Dawn Leaf, who has led the federal cloud computing efforts at the National Institute of Standards and Technology for the past 30 months, is moving to a new role in government.
Leaf will become the deputy chief information officer at the Labor Department, according to an internal email she sent to colleagues and obtained by Federal News Radio.
Leaf will start at Labor Nov. 19. She replaces Tom Wiesner, who retired as deputy CIO in June after spending eight years in the role.
“As many of you are aware, prior to joining NIST in May 2010, I spent over 30 years in the private and public sectors in the large-scale systems’ programs and IT management ranks, so it’s a logical and natural progression to return to that role with the intent of applying what I have learned at NIST and from all of you,” Leaf wrote in the email to colleagues.
Leaf, who was the senior adviser for cloud computing at NIST, said Bob Bohn will continue as the NIST cloud computing program manager.
As deputy CIO, Leaf will take on a new role in running the day-to-day operations of Labor’s technology infrastructure.
Michael Kerr is the Labor CIO, but he also wears multiple hats. Kerr’s main job is as the assistant secretary for administration and management, which includes the chief human capital officer and oversight over performance management and security operations.
According to the federal IT dashboard, Labor has 136 IT programs, of which 128 are active and eight have been downgraded or eliminated. The data on the dashboard shows 79 percent of Labor’s projects are considered green, 68 percent are within their stated costs and 65 percent are meeting their schedule goals. In all, Labor’s entire IT budget for fiscal 2012 was $584.2 million.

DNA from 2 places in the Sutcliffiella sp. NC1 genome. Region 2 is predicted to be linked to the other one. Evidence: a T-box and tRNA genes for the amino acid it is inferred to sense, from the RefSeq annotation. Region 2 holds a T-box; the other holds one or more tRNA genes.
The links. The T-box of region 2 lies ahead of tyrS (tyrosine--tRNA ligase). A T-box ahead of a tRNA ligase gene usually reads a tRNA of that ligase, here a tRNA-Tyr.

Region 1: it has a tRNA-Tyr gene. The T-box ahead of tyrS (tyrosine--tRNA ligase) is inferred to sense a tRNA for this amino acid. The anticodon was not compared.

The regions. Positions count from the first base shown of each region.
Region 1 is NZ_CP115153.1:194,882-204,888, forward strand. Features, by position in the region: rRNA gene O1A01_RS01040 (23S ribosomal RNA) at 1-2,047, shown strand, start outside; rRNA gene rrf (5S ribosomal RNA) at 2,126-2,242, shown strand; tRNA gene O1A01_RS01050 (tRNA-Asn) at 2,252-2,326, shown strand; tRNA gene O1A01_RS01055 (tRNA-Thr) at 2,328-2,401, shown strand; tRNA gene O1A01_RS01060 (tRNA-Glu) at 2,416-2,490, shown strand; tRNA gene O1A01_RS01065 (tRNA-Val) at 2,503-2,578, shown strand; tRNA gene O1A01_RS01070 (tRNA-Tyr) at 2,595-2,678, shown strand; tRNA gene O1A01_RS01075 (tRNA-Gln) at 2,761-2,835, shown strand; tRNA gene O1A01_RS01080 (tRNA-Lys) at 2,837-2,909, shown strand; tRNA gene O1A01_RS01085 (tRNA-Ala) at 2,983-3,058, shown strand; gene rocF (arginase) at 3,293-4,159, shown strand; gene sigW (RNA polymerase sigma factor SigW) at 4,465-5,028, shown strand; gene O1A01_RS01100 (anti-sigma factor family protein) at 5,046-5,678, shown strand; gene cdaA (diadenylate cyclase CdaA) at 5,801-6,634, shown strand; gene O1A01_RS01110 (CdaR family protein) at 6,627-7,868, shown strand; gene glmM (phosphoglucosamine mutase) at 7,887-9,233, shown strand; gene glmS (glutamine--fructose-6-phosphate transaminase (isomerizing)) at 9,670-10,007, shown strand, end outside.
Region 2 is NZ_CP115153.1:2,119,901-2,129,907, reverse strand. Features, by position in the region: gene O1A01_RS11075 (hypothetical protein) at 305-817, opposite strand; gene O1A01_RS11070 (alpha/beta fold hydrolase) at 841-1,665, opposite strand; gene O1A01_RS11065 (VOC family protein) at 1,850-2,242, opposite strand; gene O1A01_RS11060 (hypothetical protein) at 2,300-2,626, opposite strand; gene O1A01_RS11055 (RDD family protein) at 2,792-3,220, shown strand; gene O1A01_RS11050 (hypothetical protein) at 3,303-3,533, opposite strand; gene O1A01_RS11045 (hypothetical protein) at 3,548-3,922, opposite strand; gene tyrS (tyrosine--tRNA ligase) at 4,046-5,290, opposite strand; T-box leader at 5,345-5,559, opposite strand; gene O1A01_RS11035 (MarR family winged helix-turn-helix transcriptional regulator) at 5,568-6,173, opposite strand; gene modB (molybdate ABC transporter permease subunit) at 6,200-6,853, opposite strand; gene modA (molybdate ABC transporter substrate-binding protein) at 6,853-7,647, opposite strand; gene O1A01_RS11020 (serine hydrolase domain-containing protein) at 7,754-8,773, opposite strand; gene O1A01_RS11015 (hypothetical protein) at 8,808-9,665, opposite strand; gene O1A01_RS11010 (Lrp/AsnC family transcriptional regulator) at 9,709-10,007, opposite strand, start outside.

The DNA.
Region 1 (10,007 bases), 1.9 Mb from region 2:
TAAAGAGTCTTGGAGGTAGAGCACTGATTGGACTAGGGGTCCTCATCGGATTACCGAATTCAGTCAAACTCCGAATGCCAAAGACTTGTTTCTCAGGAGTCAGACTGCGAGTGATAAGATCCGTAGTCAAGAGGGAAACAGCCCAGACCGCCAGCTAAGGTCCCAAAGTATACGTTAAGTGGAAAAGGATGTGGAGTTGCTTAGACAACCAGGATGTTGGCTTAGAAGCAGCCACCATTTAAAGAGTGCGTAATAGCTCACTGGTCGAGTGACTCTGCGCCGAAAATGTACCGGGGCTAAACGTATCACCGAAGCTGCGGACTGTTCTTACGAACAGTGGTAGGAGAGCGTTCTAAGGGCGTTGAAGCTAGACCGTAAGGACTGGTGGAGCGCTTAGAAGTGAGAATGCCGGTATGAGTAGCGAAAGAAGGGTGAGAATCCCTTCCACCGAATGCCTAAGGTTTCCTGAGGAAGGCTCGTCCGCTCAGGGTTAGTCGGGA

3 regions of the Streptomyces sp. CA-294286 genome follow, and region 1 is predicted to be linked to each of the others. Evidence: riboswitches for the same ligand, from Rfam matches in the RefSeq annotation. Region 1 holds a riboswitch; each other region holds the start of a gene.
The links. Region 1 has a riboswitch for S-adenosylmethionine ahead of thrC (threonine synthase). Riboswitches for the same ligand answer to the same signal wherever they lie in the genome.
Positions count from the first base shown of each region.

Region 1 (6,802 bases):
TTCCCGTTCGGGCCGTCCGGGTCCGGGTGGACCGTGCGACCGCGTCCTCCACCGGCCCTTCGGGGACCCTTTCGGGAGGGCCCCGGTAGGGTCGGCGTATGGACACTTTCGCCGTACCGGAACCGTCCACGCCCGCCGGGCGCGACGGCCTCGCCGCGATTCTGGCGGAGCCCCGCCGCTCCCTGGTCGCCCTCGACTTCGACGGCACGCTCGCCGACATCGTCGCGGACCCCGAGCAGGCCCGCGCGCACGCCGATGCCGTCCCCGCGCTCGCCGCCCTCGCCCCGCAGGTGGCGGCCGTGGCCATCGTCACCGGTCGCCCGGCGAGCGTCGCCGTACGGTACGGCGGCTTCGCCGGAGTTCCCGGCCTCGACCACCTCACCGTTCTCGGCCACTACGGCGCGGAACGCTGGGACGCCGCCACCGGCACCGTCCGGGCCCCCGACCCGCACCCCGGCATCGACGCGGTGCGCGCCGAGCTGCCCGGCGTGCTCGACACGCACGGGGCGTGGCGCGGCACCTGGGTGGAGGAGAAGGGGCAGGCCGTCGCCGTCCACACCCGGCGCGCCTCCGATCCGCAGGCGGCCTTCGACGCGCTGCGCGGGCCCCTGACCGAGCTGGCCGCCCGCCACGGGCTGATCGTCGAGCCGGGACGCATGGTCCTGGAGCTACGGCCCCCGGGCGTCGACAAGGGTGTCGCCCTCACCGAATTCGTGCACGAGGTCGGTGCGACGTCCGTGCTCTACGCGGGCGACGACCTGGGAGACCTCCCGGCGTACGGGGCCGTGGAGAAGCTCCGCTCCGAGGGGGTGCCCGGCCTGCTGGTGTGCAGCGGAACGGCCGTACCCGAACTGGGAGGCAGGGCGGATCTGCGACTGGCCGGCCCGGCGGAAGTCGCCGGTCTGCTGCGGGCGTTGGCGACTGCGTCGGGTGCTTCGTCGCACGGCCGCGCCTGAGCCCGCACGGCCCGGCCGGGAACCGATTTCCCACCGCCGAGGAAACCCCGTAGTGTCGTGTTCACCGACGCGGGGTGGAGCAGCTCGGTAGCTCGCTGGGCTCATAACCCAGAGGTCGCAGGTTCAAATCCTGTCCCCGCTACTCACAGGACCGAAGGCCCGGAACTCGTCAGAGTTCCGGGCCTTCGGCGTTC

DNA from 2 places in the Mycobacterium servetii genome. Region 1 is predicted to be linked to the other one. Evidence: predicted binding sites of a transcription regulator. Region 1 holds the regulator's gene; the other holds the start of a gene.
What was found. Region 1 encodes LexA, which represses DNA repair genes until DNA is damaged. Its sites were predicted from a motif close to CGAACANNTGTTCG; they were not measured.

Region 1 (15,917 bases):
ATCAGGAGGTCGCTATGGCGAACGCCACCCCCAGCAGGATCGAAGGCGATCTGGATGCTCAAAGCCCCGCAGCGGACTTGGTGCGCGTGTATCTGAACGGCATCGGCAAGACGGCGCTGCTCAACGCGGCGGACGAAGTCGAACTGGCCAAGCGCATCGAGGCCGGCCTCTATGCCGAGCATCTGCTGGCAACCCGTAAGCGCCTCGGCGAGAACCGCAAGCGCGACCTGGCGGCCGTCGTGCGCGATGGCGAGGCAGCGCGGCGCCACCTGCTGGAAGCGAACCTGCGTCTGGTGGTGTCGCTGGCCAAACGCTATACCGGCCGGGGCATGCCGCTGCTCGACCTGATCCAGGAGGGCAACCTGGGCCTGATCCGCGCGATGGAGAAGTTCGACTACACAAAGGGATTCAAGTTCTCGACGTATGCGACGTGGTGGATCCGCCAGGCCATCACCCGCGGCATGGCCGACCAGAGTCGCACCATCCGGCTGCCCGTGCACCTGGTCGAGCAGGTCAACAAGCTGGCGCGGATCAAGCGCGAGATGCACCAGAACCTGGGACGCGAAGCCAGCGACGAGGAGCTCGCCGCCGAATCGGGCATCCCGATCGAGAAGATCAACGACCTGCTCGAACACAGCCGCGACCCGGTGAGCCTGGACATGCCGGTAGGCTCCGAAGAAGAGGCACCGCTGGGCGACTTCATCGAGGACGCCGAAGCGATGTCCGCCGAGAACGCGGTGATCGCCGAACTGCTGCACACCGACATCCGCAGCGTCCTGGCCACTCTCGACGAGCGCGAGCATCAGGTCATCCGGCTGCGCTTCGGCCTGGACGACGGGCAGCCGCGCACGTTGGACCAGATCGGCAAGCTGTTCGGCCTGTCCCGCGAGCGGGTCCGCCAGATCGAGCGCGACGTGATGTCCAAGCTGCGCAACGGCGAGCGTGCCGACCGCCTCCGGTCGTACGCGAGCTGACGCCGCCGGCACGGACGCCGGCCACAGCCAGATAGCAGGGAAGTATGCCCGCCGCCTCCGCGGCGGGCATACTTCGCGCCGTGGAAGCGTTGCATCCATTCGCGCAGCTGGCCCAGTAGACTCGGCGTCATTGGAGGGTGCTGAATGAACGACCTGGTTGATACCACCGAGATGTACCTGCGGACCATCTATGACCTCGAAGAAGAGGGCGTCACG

Before coming to NIST in May 2010, Leaf was the deputy CIO and chief technology officer at the Commerce Department’s Bureau of Industry and Security. She also was the CTO at the Smithsonian Institution and was the manager of system architecture for the Patent and Trademark Office.
Francis Rose is the host of In Depth, which airs weekdays from 8-10 a.m. on 1500 AM in the Washington, D.C. metro area and online everywhere. Francis has covered all three branches of the federal government as a broadcast journalist since 1998. He joined Federal News Radio in 2006, and launched In Depth in 2008 as a daily show focused on connecting federal executives to the information they need to do their jobs better.